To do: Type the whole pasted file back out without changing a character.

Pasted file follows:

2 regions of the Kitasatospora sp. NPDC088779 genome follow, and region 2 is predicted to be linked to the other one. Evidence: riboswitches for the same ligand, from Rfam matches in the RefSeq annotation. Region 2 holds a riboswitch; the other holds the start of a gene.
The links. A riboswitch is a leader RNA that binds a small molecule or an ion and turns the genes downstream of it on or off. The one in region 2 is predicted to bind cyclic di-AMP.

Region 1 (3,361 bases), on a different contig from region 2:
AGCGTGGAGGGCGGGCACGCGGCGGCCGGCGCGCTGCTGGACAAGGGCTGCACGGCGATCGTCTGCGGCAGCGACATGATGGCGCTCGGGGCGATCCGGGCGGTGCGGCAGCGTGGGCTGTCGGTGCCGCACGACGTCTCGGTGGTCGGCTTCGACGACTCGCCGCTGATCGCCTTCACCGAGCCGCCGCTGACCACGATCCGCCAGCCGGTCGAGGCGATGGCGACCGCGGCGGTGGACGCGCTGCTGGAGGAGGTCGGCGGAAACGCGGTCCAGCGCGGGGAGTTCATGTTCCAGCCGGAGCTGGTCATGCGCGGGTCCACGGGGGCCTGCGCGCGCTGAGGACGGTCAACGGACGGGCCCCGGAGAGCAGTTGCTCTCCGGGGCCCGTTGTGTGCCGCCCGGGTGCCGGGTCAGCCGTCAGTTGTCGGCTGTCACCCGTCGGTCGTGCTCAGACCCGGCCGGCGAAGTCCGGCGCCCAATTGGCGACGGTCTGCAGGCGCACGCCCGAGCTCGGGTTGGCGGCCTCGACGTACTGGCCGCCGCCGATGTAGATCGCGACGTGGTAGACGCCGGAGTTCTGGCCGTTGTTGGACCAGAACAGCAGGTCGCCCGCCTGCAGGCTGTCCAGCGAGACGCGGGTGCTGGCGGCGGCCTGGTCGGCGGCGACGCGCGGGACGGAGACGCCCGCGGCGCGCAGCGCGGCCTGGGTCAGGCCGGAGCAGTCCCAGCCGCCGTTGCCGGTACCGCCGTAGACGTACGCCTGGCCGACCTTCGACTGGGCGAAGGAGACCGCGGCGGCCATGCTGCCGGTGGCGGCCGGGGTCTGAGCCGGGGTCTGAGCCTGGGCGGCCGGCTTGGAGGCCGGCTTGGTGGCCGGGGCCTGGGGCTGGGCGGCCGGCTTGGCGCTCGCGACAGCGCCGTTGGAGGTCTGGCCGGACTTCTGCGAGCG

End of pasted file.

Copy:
2 regions of the Kitasatospora sp. NPDC088779 genome follow, and region 2 is predicted to be linked to the other one. Evidence: riboswitches for the same ligand, from Rfam matches in the RefSeq annotation. Region 2 holds a riboswitch; the other holds the start of a gene.
The links. A riboswitch is a leader RNA that binds a small molecule or an ion and turns the genes downstream of it on or off. The one in region 2 is predicted to bind cyclic di-AMP.

Region 1 (3,361 bases), on a different contig from region 2:
AGCGTGGAGGGCGGGCACGCGGCGGCCGGCGCGCTGCTGGACAAGGGCTGCACGGCGATCGTCTGCGGCAGCGACATGATGGCGCTCGGGGCGATCCGGGCGGTGCGGCAGCGTGGGCTGTCGGTGCCGCACGACGTCTCGGTGGTCGGCTTCGACGACTCGCCGCTGATCGCCTTCACCGAGCCGCCGCTGACCACGATCCGCCAGCCGGTCGAGGCGATGGCGACCGCGGCGGTGGACGCGCTGCTGGAGGAGGTCGGCGGAAACGCGGTCCAGCGCGGGGAGTTCATGTTCCAGCCGGAGCTGGTCATGCGCGGGTCCACGGGGGCCTGCGCGCGCTGAGGACGGTCAACGGACGGGCCCCGGAGAGCAGTTGCTCTCCGGGGCCCGTTGTGTGCCGCCCGGGTGCCGGGTCAGCCGTCAGTTGTCGGCTGTCACCCGTCGGTCGTGCTCAGACCCGGCCGGCGAAGTCCGGCGCCCAATTGGCGACGGTCTGCAGGCGCACGCCCGAGCTCGGGTTGGCGGCCTCGACGTACTGGCCGCCGCCGATGTAGATCGCGACGTGGTAGACGCCGGAGTTCTGGCCGTTGTTGGACCAGAACAGCAGGTCGCCCGCCTGCAGGCTGTCCAGCGAGACGCGGGTGCTGGCGGCGGCCTGGTCGGCGGCGACGCGCGGGACGGAGACGCCCGCGGCGCGCAGCGCGGCCTGGGTCAGGCCGGAGCAGTCCCAGCCGCCGTTGCCGGTACCGCCGTAGACGTACGCCTGGCCGACCTTCGACTGGGCGAAGGAGACCGCGGCGGCCATGCTGCCGGTGGCGGCCGGGGTCTGAGCCGGGGTCTGAGCCTGGGCGGCCGGCTTGGAGGCCGGCTTGGTGGCCGGGGCCTGGGGCTGGGCGGCCGGCTTGGCGCTCGCGACAGCGCCGTTGGAGGTCTGGCCGGACTTCTGCGAGCG